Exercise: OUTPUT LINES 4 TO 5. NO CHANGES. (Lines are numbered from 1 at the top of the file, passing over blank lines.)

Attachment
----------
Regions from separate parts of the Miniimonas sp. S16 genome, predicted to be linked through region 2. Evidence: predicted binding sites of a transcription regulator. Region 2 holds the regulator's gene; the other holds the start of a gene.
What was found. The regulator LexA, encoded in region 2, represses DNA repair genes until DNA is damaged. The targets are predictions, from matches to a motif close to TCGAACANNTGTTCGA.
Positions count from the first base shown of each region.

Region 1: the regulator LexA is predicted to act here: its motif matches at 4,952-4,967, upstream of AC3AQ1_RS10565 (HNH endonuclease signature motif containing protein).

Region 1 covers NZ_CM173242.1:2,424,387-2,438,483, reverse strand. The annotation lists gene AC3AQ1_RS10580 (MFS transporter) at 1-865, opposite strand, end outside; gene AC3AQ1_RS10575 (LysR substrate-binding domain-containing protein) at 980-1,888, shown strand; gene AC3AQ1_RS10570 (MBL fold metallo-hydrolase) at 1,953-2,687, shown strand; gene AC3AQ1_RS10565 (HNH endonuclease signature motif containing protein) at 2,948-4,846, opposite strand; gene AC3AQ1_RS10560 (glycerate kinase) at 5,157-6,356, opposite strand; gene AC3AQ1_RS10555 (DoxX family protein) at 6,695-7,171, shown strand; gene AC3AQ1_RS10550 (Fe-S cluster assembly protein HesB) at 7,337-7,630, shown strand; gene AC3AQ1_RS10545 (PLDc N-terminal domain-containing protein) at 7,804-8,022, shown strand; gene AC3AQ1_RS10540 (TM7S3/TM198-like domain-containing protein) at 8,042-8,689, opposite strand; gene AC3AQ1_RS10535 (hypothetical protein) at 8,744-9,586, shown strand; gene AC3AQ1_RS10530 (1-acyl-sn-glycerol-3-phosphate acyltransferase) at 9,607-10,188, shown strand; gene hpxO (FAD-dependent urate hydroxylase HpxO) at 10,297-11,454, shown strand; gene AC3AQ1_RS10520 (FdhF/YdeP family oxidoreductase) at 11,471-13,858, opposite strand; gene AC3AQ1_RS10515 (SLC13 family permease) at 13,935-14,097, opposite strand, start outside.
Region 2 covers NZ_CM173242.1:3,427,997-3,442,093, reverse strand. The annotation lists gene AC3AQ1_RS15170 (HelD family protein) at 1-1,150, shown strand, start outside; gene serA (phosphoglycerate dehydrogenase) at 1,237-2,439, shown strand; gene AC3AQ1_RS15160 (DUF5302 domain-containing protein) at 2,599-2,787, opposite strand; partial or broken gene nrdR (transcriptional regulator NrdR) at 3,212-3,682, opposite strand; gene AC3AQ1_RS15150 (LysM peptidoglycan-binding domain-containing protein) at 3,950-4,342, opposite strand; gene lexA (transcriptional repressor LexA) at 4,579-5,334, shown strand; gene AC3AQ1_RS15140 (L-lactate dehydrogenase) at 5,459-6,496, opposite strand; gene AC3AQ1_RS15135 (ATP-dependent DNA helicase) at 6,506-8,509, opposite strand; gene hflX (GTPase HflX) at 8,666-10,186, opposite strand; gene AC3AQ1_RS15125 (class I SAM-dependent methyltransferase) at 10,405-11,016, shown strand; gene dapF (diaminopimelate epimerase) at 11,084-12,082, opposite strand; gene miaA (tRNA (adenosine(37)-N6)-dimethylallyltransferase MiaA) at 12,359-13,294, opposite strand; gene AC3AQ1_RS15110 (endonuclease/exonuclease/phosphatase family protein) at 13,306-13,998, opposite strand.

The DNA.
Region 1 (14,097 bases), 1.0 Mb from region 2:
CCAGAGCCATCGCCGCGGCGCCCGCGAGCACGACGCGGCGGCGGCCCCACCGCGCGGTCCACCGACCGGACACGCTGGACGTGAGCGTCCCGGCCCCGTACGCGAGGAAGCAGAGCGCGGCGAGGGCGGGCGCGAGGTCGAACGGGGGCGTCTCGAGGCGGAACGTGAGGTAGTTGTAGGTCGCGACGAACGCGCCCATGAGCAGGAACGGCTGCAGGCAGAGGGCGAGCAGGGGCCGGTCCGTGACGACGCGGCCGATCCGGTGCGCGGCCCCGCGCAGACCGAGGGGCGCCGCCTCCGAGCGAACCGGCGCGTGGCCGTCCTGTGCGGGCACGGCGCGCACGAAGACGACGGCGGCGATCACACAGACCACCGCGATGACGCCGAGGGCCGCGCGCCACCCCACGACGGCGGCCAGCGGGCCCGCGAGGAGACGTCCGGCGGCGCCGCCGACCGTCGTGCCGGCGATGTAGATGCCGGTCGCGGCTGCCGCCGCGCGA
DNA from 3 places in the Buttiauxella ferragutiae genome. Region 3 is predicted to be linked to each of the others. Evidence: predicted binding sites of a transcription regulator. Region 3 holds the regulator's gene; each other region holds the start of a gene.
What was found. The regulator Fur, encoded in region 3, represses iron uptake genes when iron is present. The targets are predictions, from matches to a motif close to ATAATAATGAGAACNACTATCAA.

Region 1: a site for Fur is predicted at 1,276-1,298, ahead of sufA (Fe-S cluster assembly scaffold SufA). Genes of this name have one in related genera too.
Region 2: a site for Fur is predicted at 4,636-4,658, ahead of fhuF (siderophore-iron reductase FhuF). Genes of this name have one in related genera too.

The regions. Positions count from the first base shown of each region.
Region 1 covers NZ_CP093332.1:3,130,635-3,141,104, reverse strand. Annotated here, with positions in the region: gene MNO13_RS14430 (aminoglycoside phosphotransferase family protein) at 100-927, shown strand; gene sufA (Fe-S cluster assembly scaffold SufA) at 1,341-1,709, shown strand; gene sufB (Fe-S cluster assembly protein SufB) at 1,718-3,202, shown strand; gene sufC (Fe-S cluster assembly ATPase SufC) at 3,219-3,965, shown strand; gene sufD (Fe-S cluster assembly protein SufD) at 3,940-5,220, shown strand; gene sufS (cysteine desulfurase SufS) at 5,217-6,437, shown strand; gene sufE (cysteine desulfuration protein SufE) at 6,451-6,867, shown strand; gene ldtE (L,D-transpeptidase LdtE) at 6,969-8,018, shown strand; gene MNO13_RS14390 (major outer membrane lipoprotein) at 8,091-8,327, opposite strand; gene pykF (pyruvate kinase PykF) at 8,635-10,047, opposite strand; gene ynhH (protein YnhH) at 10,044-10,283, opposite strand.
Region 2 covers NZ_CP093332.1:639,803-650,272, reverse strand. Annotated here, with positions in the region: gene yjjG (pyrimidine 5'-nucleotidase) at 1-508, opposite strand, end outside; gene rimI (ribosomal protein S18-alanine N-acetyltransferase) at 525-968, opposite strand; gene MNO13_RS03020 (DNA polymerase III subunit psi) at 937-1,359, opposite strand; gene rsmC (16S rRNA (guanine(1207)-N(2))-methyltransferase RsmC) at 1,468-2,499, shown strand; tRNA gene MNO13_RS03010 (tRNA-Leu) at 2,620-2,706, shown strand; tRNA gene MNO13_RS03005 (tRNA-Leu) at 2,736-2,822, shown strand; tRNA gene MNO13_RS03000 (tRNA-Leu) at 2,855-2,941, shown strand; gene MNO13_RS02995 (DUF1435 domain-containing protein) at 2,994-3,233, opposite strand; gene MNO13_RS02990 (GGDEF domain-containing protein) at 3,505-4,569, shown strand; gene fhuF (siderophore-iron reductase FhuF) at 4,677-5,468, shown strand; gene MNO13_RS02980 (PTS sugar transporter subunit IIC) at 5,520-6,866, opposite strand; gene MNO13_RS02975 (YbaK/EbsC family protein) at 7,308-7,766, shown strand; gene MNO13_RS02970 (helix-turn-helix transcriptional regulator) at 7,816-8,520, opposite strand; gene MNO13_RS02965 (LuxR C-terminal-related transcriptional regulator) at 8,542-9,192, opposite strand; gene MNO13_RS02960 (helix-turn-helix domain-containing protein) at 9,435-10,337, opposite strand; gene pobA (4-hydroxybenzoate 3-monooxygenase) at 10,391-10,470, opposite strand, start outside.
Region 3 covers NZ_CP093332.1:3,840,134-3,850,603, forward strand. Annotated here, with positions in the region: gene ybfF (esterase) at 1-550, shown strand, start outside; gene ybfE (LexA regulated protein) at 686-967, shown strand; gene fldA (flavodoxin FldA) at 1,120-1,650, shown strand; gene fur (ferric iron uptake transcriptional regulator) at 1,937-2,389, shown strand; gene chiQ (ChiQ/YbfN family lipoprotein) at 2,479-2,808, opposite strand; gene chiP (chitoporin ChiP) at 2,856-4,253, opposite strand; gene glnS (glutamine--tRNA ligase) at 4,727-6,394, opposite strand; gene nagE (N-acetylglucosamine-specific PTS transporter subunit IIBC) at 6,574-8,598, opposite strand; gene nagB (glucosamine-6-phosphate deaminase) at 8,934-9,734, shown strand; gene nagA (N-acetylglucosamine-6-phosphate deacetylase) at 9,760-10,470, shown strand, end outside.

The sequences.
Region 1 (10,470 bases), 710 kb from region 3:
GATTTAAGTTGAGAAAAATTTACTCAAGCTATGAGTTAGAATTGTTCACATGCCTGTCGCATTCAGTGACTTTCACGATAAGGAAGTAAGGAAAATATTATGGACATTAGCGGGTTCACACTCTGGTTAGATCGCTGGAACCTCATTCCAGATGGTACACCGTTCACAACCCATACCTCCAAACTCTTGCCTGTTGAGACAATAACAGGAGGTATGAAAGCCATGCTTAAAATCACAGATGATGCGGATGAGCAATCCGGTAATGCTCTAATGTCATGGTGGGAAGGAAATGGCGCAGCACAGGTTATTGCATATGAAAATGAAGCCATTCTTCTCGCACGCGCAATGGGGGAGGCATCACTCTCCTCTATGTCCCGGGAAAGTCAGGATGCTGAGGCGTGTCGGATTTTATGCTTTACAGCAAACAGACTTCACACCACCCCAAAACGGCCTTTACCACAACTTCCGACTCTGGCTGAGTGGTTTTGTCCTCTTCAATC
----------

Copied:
Region 1: the regulator LexA is predicted to act here: its motif matches at 4,952-4,967, upstream of AC3AQ1_RS10565 (HNH endonuclease signature motif containing protein).

Region 1 covers NZ_CM173242.1:2,424,387-2,438,483, reverse strand. The annotation lists gene AC3AQ1_RS10580 (MFS transporter) at 1-865, opposite strand, end outside; gene AC3AQ1_RS10575 (LysR substrate-binding domain-containing protein) at 980-1,888, shown strand; gene AC3AQ1_RS10570 (MBL fold metallo-hydrolase) at 1,953-2,687, shown strand; gene AC3AQ1_RS10565 (HNH endonuclease signature motif containing protein) at 2,948-4,846, opposite strand; gene AC3AQ1_RS10560 (glycerate kinase) at 5,157-6,356, opposite strand; gene AC3AQ1_RS10555 (DoxX family protein) at 6,695-7,171, shown strand; gene AC3AQ1_RS10550 (Fe-S cluster assembly protein HesB) at 7,337-7,630, shown strand; gene AC3AQ1_RS10545 (PLDc N-terminal domain-containing protein) at 7,804-8,022, shown strand; gene AC3AQ1_RS10540 (TM7S3/TM198-like domain-containing protein) at 8,042-8,689, opposite strand; gene AC3AQ1_RS10535 (hypothetical protein) at 8,744-9,586, shown strand; gene AC3AQ1_RS10530 (1-acyl-sn-glycerol-3-phosphate acyltransferase) at 9,607-10,188, shown strand; gene hpxO (FAD-dependent urate hydroxylase HpxO) at 10,297-11,454, shown strand; gene AC3AQ1_RS10520 (FdhF/YdeP family oxidoreductase) at 11,471-13,858, opposite strand; gene AC3AQ1_RS10515 (SLC13 family permease) at 13,935-14,097, opposite strand, start outside.